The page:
At around 8.30pm, I got approached by a tout (the fact I was milling about was probably a giveaway) who offered me a €195 ticket for €150. I said €60 and we settled on €80. For the extra €20, I was getting in the ground earlier and ensuring I would see all of the game.

Not only did I get to see all of the game, I was even in the ground in time for the opening ceremony. I’m not sure if that was a good or a bad thing, getting to witness David Guetta telling people to make some noise and wave their hands. What a showman.

France won the match 2-1, and everyone went home happy. Especially me, who discovered a shortcut to my accommodation from Gare Du Nord, and some Street Art within the station.

Saturday’s original plan was to go to Lens to try and get a ticket for Albania v Switzerland. Upon seeing that it would cost €70 for a one hour journey, I decided against it. Especially disappointing as SNCF had promised special discount prices for fans travelling to and from Paris.

I then walked around Paris some more, finding myself in an area called Le Republique, as well as stumbling upon some Street Art around the back of Gare Du Nord.

I had planned to watch Slovakia v Wales in the Fanzone at the Eiffel Tower, but I took a wrong turn on the RER and missed it totally. Saturday night was spent watching the first-half of England v Russia and having a bite to eat before heading for an early night.

The reason why I was having a early night, is because I needed to be up early to get a 0720 train to Nice. I thought i’d be the only one on the train, but it was packed, mostly Northern Ireland fans.

I found my hotel in Nice and checked in, relaxing for a bit before heading to the stadium.

The only way to get to the stadium was via a free shuttle bus from the City Centre, which dropped fans off a thirty minute walk from the ground.

The match I was in Nice for, was Northern Ireland v Poland. The stadium was fantastic, as was the scenery around it. The problem was, there was nothing else around the ground.

The match itself was a disappointing 1-0 defeat for Northern Ireland. Afterwards, I headed to get my bus back to the City Centre. What I saw, was utter chaos.

There was a line of people, but no queue. Basically, the bus parked wherever it liked, meaning it was pure luck if you were able to get onto a bus, a bus which was usually filled over capacity.

The match finished just before 8pm, and I didn’t get onto a City Centre bound bus until 9.30pm. There were still a lot of people waiting for a bus when I got mine.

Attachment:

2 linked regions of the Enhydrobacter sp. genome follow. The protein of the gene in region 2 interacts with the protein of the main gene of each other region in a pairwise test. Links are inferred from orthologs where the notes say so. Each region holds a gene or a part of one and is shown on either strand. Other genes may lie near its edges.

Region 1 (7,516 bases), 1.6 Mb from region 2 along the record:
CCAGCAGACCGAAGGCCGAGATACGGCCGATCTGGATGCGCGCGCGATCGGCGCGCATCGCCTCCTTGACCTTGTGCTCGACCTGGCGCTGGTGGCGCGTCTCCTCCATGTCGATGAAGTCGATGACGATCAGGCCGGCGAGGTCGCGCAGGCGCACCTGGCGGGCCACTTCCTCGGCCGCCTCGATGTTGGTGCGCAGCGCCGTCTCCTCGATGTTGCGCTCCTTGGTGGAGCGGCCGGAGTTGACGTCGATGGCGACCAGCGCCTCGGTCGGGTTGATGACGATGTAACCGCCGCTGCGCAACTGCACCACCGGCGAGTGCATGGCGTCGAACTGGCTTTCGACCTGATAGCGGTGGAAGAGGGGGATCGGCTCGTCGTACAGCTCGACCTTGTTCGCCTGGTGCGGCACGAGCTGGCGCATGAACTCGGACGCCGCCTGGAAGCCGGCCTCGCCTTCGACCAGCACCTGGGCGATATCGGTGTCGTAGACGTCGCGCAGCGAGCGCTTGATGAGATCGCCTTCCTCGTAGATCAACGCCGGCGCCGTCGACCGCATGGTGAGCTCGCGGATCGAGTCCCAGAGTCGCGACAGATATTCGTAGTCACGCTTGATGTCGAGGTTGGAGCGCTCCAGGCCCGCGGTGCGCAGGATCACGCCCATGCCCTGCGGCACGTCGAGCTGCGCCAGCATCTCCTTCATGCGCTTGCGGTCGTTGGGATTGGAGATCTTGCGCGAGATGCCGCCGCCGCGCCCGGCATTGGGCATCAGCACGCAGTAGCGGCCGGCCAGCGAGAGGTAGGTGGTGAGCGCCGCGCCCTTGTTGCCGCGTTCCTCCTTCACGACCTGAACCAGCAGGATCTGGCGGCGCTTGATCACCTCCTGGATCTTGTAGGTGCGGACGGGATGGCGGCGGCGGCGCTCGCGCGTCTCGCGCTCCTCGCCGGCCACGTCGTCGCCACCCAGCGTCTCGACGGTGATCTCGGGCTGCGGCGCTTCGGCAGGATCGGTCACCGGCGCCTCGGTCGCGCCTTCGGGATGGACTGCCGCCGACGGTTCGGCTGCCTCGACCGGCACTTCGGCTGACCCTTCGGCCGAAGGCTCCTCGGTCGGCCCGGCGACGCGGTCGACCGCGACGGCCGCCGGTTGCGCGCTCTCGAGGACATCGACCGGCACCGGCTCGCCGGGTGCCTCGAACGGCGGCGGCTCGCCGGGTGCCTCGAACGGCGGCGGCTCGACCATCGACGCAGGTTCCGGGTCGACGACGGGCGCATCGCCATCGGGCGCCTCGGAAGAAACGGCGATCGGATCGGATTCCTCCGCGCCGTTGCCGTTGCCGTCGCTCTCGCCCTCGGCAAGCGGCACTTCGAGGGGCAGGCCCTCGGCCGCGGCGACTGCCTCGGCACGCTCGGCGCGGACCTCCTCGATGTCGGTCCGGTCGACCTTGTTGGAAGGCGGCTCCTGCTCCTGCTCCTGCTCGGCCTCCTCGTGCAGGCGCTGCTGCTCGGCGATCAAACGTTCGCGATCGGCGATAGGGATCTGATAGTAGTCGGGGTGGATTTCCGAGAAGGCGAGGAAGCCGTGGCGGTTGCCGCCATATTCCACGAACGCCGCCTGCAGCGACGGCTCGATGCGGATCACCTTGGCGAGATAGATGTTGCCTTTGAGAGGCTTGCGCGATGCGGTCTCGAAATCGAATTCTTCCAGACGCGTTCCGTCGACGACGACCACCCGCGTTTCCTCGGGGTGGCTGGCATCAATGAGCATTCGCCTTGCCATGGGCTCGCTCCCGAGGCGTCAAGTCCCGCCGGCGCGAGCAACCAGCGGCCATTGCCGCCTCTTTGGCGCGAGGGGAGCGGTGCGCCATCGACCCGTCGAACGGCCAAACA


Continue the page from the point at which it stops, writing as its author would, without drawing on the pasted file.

It really ruined my plans for the evening. I’d planned on being in the City Centre by 9pm and watching a bit of the Germany v Ukraine match.

When I booked a hotel room in Nice, the plan was to head back to Paris the next morning. Due to the extortionate prices, I got on an earlier train just after midnight.

Even though I wouldn’t be sleeping in Nice, I still got value out of the room as it allowed me to drop my stuff off, relax, and get showered ahead of my train journey.

From what I saw of Nice, it looks like a city I would love to visit in full one day. There is the potential of some decent sport watching, with OGC Nice in France’s top flight, with Monaco nearby, as well as Toulon in Top 14 Rugby.

I had a look out of curiousity, and unfortunately the flights are seasonal (April to October. I’d prefer to go in February)

Back in Paris, and a wee lie-in on the Monday, it was to the Stade De France to see Republic Of Ireland v Sweden, before getting something to eat, and then beginning to pack up, ahead of an early morning Eurostar to London.

To be honest, I wasn’t that impressed with France. I found Paris to be filthy, the public transport to be incompetent (The time of my train out of Nice was put back by twenty minutes without being told), police and stewards to be power crazed, and taxis to be a rip-off.

I won’t be rushing back, but don’t rule it out maybe one day.

It’s a pity, as there is the potential for a decent Football Weekend in Paris to be had, with PSG and Red Star, as well as Lille, Lens, Amiens, Reims nearby.

So Tuesday, was spent in London, as I flew back from there.

I’ve been to London before, so I knew where I wanted to go to, especially with only a day on my hands.

I headed to Camden, taking in Camden Market and getting some Street Art photos, before heading to Soho, to visit a shop called Vintage Magazine Shop, which is as it says.

I had a look around but found it too expensive for my liking, for someone who considers themselves a hobbyist rather than a collector.

On that note, I can exclusively reveal that there will be a new series of The Magazine Archive in January 2017. Keep an eye out for that.

It’s still a shop worth visiting, but I wouldn’t consider buying anything there. I’ll stick to rummaging for bargains in Empire Exchange whenever i’m in Manchester.

I’d planned to go to Shoreditch, but a monsoon stopped that plan.

With my flight at 8.10pm, I decided to go the the airport early to check-in so I could watch Austria v Hungary (kick-off at 5pm) while getting something to eat.

A strike in France meant that Easyjet wouldn’t allow me to check-in until 6.10pm.

Even though I was no longer in France, they were still managing to ruin my plans. I’ve never seen a more incompetent country.

To add to that, the hotel in Nice that cancelled my booking last December as they had no rooms, meaning I had to book another hotel, charged me for staying there. I’m currently getting that sorted by Booking.com.

There’s an episode of The Simpsons where Homer says “If you don’t like you’re job, you don’t go on strike, you just do it half-assed. That’s the American way”

The French way, seems to be going on strike and doing things half-assed.

I loved going to the matches, but didn’t really enjoy being in France.